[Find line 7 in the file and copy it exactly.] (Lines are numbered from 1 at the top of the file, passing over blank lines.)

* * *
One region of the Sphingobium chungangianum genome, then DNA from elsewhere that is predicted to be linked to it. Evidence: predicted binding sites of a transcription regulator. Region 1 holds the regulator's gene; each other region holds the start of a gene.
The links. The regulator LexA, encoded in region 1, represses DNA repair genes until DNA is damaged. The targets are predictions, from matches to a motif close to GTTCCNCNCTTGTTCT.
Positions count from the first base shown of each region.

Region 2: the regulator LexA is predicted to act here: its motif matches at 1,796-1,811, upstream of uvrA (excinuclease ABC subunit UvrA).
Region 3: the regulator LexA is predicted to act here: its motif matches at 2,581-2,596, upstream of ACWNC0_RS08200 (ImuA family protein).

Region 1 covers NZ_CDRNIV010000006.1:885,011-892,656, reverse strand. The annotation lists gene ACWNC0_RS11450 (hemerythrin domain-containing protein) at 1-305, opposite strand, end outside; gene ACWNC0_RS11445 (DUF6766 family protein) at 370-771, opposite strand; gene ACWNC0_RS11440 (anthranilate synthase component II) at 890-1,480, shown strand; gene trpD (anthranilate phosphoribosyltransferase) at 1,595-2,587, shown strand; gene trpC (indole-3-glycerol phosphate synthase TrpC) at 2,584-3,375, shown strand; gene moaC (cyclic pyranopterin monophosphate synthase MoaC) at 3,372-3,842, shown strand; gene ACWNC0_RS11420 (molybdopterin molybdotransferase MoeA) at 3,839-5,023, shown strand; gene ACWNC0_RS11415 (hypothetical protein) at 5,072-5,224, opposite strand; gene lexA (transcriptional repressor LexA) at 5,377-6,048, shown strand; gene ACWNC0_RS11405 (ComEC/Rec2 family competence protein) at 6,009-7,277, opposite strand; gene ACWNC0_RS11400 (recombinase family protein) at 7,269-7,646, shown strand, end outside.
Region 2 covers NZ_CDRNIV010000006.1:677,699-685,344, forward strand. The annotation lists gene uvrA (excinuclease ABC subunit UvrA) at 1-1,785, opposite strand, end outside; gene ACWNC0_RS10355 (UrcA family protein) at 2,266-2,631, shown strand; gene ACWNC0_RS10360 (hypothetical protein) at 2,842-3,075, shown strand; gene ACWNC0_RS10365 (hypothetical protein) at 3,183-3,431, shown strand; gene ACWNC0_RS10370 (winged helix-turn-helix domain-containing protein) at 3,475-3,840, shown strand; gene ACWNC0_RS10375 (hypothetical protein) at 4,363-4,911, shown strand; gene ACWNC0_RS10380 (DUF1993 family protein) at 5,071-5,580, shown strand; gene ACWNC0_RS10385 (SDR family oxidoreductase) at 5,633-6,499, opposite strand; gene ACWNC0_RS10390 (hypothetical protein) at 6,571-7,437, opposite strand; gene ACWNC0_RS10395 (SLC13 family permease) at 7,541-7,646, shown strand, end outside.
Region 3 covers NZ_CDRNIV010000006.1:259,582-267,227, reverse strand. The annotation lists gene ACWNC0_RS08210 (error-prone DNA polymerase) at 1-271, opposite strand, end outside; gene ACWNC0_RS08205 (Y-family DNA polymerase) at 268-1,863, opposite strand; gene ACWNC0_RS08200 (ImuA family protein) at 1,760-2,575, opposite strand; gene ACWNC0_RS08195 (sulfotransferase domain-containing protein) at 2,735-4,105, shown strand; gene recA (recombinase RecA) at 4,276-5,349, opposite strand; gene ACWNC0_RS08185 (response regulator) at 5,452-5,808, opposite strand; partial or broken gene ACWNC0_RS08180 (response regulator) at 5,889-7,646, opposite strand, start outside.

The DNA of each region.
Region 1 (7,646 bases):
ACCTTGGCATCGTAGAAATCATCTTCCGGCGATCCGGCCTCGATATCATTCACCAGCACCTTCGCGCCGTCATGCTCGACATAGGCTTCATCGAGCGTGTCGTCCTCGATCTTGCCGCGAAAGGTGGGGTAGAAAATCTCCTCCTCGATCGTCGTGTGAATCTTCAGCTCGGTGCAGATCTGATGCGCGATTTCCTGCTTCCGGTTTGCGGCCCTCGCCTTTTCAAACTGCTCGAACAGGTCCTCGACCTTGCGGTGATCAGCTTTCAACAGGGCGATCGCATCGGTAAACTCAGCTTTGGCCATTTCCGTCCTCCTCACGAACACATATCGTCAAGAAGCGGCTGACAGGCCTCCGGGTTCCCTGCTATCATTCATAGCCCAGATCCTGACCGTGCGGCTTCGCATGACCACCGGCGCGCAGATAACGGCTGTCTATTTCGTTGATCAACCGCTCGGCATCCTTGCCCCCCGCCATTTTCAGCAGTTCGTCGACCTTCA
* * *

Region 2 covers NZ_CDRNIV010000006.1:677,699-685,344, forward strand. The annotation lists gene uvrA (excinuclease ABC subunit UvrA) at 1-1,785, opposite strand, end outside; gene ACWNC0_RS10355 (UrcA family protein) at 2,266-2,631, shown strand; gene ACWNC0_RS10360 (hypothetical protein) at 2,842-3,075, shown strand; gene ACWNC0_RS10365 (hypothetical protein) at 3,183-3,431, shown strand; gene ACWNC0_RS10370 (winged helix-turn-helix domain-containing protein) at 3,475-3,840, shown strand; gene ACWNC0_RS10375 (hypothetical protein) at 4,363-4,911, shown strand; gene ACWNC0_RS10380 (DUF1993 family protein) at 5,071-5,580, shown strand; gene ACWNC0_RS10385 (SDR family oxidoreductase) at 5,633-6,499, opposite strand; gene ACWNC0_RS10390 (hypothetical protein) at 6,571-7,437, opposite strand; gene ACWNC0_RS10395 (SLC13 family permease) at 7,541-7,646, shown strand, end outside.